Predicting Maximum Sea Levels

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Extreme value distributions are used to model the occurrence of extrema (i.e. extreme deviations from the median of a probability distribution). The parameters for GEV Distribution 1 are taken from a model fitted to annual maximum sea level data in Port Pirie, Australia from 1923–1987. GEV Distribution 2 has the same parameters as GEV Distribution 1, only the scale parameter has been increased to create more variability. The return level curves shown in the bottom-left give the expected maximum sea level that will occur once every years. For example, the Port Pirie return curve (blue) indicates that one may expect the sea level to reach 4.3 meters once every ten years, or 4.6 meters once every 100 years.


The purpose of this Demonstration is to show how to interpret PDFs and return level curves for a GEV distribution with a real-world example. Move the sliders to adjust the various parameters and notice how each parameter affects both the PDF and the respective return level curve.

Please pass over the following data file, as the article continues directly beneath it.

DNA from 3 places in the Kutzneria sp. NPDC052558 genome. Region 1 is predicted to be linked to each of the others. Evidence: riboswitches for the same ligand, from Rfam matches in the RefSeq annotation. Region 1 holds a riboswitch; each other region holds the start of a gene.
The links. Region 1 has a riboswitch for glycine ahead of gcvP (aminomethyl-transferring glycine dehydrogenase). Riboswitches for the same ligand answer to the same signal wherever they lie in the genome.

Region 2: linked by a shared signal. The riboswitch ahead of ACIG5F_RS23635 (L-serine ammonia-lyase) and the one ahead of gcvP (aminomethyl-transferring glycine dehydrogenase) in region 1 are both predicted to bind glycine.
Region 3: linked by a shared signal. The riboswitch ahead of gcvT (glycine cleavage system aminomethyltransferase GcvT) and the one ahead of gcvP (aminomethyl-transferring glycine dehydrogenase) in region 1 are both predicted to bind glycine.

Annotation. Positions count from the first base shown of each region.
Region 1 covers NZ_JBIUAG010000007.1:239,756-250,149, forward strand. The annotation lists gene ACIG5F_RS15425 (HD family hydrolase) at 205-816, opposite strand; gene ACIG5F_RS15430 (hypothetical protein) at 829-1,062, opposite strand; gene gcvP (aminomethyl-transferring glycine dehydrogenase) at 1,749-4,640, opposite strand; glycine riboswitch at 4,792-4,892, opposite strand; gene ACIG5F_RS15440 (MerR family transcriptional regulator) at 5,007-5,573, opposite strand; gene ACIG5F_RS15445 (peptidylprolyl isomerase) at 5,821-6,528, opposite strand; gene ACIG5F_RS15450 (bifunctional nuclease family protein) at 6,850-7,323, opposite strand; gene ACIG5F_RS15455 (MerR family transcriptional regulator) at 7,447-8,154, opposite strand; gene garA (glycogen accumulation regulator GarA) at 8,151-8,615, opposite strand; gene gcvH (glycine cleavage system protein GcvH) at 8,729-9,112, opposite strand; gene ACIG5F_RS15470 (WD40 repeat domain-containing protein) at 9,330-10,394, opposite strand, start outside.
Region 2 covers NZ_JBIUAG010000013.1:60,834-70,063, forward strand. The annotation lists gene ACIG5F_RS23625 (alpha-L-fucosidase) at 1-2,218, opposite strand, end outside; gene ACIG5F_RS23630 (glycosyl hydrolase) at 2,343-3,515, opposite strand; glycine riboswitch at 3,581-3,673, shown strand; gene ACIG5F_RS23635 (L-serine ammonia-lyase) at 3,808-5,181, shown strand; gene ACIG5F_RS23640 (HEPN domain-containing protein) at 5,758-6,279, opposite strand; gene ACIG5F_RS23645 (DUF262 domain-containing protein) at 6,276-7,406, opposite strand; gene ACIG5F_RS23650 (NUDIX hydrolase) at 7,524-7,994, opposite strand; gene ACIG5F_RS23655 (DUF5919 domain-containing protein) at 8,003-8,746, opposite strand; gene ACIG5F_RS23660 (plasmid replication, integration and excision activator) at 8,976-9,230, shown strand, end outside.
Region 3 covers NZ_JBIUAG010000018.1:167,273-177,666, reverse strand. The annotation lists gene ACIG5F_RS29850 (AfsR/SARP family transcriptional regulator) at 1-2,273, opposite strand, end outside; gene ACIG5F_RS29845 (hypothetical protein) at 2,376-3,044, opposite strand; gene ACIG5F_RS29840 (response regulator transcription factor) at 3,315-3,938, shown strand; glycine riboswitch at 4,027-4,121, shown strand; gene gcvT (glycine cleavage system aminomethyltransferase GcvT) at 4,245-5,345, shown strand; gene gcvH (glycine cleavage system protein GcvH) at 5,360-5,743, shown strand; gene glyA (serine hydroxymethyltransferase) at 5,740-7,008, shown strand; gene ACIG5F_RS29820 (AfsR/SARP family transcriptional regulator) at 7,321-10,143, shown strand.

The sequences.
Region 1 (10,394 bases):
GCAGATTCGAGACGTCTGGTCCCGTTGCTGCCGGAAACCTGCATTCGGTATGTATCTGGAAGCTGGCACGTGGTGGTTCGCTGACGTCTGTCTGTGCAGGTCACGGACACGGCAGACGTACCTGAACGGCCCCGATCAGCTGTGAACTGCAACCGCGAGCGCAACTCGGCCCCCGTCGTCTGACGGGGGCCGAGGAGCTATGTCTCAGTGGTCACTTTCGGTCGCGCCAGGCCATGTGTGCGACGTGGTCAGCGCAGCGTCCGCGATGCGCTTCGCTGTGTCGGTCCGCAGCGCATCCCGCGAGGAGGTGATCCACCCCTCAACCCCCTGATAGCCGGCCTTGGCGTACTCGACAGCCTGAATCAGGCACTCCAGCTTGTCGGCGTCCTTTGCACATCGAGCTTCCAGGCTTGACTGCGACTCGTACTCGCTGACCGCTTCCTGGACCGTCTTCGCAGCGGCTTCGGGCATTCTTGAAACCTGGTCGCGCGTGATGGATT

Contributed by: Scott Constable (April 2011)
With many thanks to: Tom Pfaff
Open content licensed under CC BY-NC-SA



The generalized extreme value distribution is a combined family of three distinct distribution families: Gumbel, Fréchet, and Weibull. It is a distribution function of the form


with parameters , , and for location, scale, and shape, respectively. Return level curves for a GEV can be generated by plotting

for the return period . The Port Pirie data and parameters can be found in [1]. Anyone interested in learning more about extreme value theory should also refer to [1]. Coles provides a clear and coherent overview of modeling extreme values and supplements with a variety of examples. The goal of this Demonstration was to put one of those examples into a more tangible form.


[1] S. Coles, An Introduction to Statistical Modeling of Extreme Values, London: Springer-Verlag, 2001

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